AN ILL WIND
The start to the station was made at four o’clock in the morning. Joel accompanied the drover, the two best horses being under saddle, easily capable of a road gait that would reach the railroad during the early forenoon. The direct course lay across country, and once the sun flooded the Beaver valley, the cowman swung around in the saddle and his practical eye swept the range. On sighting Hackberry Grove, the broken country beyond, including the sand hills, he turned to his guide.
“My boy,” said Mr. Lovell, “you brothers have a great future before you. This is an ideal cattle range. The very grass under our horses’ feet carries untold wealth. But you lack cattle. You have the range here for thousands where you are running hundreds. Buy young steers; pay any price; but get more cattle. The growth of young steers justifies any outlay. Come down to Dodge about the first of August. This drouth is liable to throw some bargains on that market. Be sure and come. I’ll keep an eye open in your interest on any cattle for sale.”
The old drover’s words bewildered Joel. The ways and means were not entirely clear, but the confidence of the man in the future of the brothers was gratifying. Meanwhile, at the little ranch the team stood in waiting, and before the horseman had passed out of sight to the south the buckboard started on its northern errand. Dell accompanied it, protesting against his absence from home, but Forrest brushed aside every objection.
“Come on, come on,” said he to Dell; “you have no saddle, and we may be back to-night. We’re liable to meet Paul on the Republican. Turn your ranch loose and let it run itself. Come on; we ain’t halfway through our figuring.”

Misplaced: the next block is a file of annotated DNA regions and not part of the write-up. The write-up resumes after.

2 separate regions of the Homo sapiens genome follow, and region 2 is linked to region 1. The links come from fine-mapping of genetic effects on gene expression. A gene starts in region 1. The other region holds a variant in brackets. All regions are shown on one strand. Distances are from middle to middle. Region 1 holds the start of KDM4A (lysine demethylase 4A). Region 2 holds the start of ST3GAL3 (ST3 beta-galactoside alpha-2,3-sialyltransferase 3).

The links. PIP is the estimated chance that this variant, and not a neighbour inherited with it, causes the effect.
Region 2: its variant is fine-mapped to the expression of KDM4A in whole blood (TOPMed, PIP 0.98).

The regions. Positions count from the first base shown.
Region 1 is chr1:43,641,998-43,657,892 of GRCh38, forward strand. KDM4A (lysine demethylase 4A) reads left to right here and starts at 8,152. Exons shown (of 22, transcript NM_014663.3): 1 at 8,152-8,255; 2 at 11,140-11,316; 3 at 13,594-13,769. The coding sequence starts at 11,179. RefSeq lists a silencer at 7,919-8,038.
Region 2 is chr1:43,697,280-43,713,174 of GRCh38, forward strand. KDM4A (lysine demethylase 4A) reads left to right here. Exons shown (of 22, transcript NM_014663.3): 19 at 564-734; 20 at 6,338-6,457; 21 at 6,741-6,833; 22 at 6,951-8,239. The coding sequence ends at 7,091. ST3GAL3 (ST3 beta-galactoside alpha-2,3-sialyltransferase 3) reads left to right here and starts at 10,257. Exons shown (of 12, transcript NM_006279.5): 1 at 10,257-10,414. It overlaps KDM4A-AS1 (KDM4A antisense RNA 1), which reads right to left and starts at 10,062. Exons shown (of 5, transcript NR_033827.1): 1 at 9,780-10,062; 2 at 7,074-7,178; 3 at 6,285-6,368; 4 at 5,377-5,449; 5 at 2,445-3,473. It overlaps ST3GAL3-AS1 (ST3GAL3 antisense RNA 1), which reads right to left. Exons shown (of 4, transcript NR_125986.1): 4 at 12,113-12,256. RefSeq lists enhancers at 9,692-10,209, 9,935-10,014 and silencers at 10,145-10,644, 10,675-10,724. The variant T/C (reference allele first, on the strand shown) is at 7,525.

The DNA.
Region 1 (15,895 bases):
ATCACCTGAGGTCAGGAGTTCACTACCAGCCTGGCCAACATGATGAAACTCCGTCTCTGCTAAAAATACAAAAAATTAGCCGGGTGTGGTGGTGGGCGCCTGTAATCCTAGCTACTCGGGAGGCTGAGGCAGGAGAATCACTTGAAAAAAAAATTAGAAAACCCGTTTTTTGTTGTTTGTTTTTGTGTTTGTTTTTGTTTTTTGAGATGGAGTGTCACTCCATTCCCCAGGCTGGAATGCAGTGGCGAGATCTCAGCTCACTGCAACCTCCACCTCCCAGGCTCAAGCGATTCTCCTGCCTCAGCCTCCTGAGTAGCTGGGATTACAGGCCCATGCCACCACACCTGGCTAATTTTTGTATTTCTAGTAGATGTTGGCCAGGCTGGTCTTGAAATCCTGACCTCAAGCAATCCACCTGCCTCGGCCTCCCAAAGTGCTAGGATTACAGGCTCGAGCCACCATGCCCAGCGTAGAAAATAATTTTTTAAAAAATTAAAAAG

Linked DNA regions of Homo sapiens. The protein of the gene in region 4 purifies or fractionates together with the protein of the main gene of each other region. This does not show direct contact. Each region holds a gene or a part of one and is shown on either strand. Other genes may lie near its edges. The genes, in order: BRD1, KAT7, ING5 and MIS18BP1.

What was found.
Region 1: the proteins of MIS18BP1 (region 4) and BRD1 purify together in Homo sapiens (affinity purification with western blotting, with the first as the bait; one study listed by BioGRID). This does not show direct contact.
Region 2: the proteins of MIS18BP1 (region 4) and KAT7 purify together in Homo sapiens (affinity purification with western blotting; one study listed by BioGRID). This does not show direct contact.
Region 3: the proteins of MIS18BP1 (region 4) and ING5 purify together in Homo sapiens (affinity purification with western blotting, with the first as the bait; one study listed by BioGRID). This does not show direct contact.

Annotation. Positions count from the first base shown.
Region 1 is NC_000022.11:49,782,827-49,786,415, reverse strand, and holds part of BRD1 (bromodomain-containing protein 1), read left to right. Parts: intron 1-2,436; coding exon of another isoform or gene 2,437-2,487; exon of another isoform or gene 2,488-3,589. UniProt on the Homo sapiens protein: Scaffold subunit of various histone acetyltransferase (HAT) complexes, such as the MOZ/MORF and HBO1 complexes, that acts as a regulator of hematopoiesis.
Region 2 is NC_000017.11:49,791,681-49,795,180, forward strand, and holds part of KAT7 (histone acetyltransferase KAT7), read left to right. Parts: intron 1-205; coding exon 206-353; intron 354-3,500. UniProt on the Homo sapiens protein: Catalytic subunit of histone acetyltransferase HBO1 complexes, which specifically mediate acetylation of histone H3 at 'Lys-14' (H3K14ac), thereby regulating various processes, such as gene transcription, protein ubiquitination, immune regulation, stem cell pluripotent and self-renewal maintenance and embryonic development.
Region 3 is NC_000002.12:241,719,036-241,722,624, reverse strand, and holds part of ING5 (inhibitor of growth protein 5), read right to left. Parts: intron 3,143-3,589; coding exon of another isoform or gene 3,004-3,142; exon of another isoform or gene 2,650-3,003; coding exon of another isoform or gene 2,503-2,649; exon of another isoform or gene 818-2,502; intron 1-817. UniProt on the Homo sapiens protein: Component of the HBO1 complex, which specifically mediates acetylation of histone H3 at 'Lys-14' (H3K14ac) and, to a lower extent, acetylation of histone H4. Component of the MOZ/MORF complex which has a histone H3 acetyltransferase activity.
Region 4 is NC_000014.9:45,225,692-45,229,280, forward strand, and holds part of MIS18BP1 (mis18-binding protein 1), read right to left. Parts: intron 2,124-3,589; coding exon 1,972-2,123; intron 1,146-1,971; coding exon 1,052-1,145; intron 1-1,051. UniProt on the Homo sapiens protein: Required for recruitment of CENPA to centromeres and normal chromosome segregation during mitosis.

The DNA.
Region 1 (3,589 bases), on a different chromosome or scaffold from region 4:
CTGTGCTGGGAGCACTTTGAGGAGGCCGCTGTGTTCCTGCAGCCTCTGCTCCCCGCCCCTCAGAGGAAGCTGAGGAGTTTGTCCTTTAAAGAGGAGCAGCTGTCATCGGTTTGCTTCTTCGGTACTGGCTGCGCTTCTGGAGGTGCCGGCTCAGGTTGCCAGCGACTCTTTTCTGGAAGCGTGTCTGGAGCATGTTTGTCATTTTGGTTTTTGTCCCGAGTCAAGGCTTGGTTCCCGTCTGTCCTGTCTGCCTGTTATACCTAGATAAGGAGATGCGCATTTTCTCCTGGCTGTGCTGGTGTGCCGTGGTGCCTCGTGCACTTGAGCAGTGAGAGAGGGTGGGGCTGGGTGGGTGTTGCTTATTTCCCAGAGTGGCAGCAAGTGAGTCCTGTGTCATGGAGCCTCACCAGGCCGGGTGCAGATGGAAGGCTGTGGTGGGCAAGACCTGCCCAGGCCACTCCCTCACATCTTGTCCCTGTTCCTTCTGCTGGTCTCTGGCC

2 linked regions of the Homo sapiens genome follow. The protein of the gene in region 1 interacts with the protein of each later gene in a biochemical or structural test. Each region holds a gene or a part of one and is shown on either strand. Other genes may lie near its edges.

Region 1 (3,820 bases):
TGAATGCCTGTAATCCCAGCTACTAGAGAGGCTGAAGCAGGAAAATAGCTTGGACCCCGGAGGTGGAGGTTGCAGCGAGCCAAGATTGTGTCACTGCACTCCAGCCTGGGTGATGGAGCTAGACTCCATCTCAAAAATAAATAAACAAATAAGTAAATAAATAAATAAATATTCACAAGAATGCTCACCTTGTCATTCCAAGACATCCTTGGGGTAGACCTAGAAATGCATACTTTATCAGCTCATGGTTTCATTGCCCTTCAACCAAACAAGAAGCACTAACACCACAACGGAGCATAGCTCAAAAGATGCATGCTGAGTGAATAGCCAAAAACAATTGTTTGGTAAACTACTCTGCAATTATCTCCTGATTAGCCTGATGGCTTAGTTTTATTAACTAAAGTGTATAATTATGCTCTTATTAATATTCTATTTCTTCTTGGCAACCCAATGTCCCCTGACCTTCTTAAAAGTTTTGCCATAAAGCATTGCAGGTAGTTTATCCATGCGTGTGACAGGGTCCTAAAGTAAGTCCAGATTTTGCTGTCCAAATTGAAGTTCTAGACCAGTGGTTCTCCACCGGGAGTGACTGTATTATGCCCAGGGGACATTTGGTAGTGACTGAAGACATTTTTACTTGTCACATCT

Joel returned after dark. Priest had left Ogalalla, to the north, the same day that Forrest and his employer started up the trail from the south, and at the expected point the two foremen met. The report showed water in abundance from the Republican River northward, confirming Forrest’s assertion to his employer, and completing the chain of waters between Dodge and Ogalalla. Priest returned with the buckboard, which reached the Beaver after midnight, and aroused Joel out of heavy sleep.
“I just wanted to say,” said Priest, sitting on the edge of Joel’s bunk, “that I had my ear to the ground and heard the good fighting. Yes, I heard the sleet cracking. You never saw me, but I was with you the night you drifted to the Prairie Dog. Take it all along the line, wasn’t it good fighting?”
“Has Dell told you everything?” inquired Joel, sitting up in his blankets.
“Everything, including the fact that he got lost the night of the March drift, while going home after a pack horse. Wouldn’t trust poor old Dog-toe, but run on the rope himself! Landed down the creek here a few miles. News to you? Well, he admits that the horse forgot more than he himself ever knew. That’s a hopeful sign. As long as a man hearkens to his horse, there is no danger of bad counsel being thrust on him.”